Now that we know what makes a great company and how to determine individual stocks’ fair values, it’s time to put them together so we know when is the best time to buy stocks.
- When a company’s value (in terms of its financial results, future outlook, and risks) is higher than its current valuation, we buy.
- When a company’s value is lower than its current valuation, we sell.
Which leads me into my next section…
When to Sell Stocks
Honestly, how to know when to sell stocks can be even more ambiguous than knowing when to buy them.
It’s almost inevitable: If I sell today, the price is sure to cruise even higher. If I plan on selling in a few weeks, the stock is bound to take a dive.
I can’t tell you how many times this happened to me – it was painful.
But I’m about to share something with you that will forever change how you think about when it’s time to sell your stocks:
The stock’s price should have no influence in your decision to hold or sell.
There are only 2 reasons to sell a stock:
1. Your reason for buying no longer exists
Do you remember your original reason for buying your stock?
Hopefully, you bought it because it was a great company at a fair or better price.
Since then, has its price risen beyond the company’s real value? Is the stock valued higher than you believe it should be? If so, there’s probably very little potential upside left, and holding on to stocks that increase in price beyond their intrinsic value because you think it will go even higher is speculating, not investing.
From our example above, let’s assume you bought stock ABC when it was trading at 15x P/E. From there, its price went on to increase five-fold, meaning it is trading at a P/E of 75x. In your opinion, ABC is now overvalued so you decide to sell for a tidy profit.
On the flip side, any business’ fundamentals could deteriorate at any time. If a company makes a series of bad decisions or the economy worsens and the stock price remains elevated above the company’s real value, it may be time to sell. The stock’s story has changed and you must reevaluate your investment.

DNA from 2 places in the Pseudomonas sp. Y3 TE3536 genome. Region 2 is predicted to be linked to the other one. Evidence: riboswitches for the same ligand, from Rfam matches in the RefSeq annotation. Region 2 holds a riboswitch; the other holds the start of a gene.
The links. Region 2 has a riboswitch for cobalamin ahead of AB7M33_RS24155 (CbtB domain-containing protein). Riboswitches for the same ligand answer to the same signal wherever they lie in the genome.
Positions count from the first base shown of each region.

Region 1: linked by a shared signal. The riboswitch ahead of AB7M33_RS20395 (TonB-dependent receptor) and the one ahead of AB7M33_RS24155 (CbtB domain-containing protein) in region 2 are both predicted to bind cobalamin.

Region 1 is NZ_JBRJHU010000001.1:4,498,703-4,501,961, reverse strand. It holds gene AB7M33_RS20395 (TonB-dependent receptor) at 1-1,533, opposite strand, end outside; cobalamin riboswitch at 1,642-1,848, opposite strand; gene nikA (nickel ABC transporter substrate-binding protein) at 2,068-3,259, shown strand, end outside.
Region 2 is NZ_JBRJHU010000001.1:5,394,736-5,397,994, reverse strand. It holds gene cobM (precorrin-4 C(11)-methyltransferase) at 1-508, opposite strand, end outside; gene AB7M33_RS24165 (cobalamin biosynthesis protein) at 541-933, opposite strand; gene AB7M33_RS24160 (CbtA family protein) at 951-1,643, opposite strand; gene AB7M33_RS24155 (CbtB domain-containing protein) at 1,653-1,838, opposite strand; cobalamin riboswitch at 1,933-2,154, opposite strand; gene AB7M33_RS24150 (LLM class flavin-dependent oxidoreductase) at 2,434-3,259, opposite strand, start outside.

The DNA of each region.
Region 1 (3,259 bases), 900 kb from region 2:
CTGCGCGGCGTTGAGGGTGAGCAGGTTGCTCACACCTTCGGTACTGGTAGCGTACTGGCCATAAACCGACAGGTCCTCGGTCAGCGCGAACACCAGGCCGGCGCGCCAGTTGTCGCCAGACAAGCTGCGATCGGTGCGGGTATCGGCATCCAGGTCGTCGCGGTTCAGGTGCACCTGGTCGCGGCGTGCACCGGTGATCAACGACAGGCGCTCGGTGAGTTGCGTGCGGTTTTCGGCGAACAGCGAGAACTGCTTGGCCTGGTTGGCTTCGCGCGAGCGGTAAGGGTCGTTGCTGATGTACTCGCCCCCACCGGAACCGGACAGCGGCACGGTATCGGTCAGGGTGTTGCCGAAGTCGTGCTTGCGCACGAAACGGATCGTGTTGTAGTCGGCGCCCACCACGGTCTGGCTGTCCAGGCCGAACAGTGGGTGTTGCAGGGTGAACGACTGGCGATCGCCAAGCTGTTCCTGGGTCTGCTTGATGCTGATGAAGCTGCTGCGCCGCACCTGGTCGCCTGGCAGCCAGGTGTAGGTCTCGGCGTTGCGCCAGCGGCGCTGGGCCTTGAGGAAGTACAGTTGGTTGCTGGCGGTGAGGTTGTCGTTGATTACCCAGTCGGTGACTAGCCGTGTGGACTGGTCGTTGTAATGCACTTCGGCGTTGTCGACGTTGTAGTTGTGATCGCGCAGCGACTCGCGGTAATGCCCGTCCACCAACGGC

If you bought ABC and a competitor starts offering a better product, you may expect its growth to increase by just 5% per year. At a P/E of 15x, ABC is overvalued in your opinion, so you sell.
Here’s a good rule of thumb: If you wouldn’t buy more at this price, you should consider selling.
On the other hand, if you wouldn’t hesitate to buy more, keep holding.
2. A better opportunity becomes available
We want to put our money into investments where it will have the highest likelihood of returning the best possible return, based on our risk tolerance, investing style, and time horizon.
If your money is currently invested in a mediocre business with lousy upside, it’s time to sell your stock and invest your money in a more attractive company.
And you should always be on the lookout for better opportunities.
As I mentioned above, even with all of our models, metrics, analysis, and tools, nobody really knows for sure when the best time is to buy or sell a stock.
After all, investors are humans which means the stock market is heavily influenced by human psychology – something that is anything but predictable.
But, with a few general rules of thumb, we can each develop our own investing style which will guide our buying and selling decisions.
If you’re interested in investing based on quality, fundamental analysis, I highly recommend using WallStreetZen.
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When should you sell a stock for profit?
If your reason for buying the stock no longer exists or a better investment opportunity presents itself, you should sell the stock - regardless of the price.
When should you buy a stock?
If you can find a great company trading at a fair or better valuation, you should buy the stock.
What is the best time of day to buy and sell stocks?
Generally speaking, the exact time of day to buy and sell stocks is irrelevant. However, most institutional investors buy and sell in the first and last hours of the trading day, so things typically move slower in the middle of the day.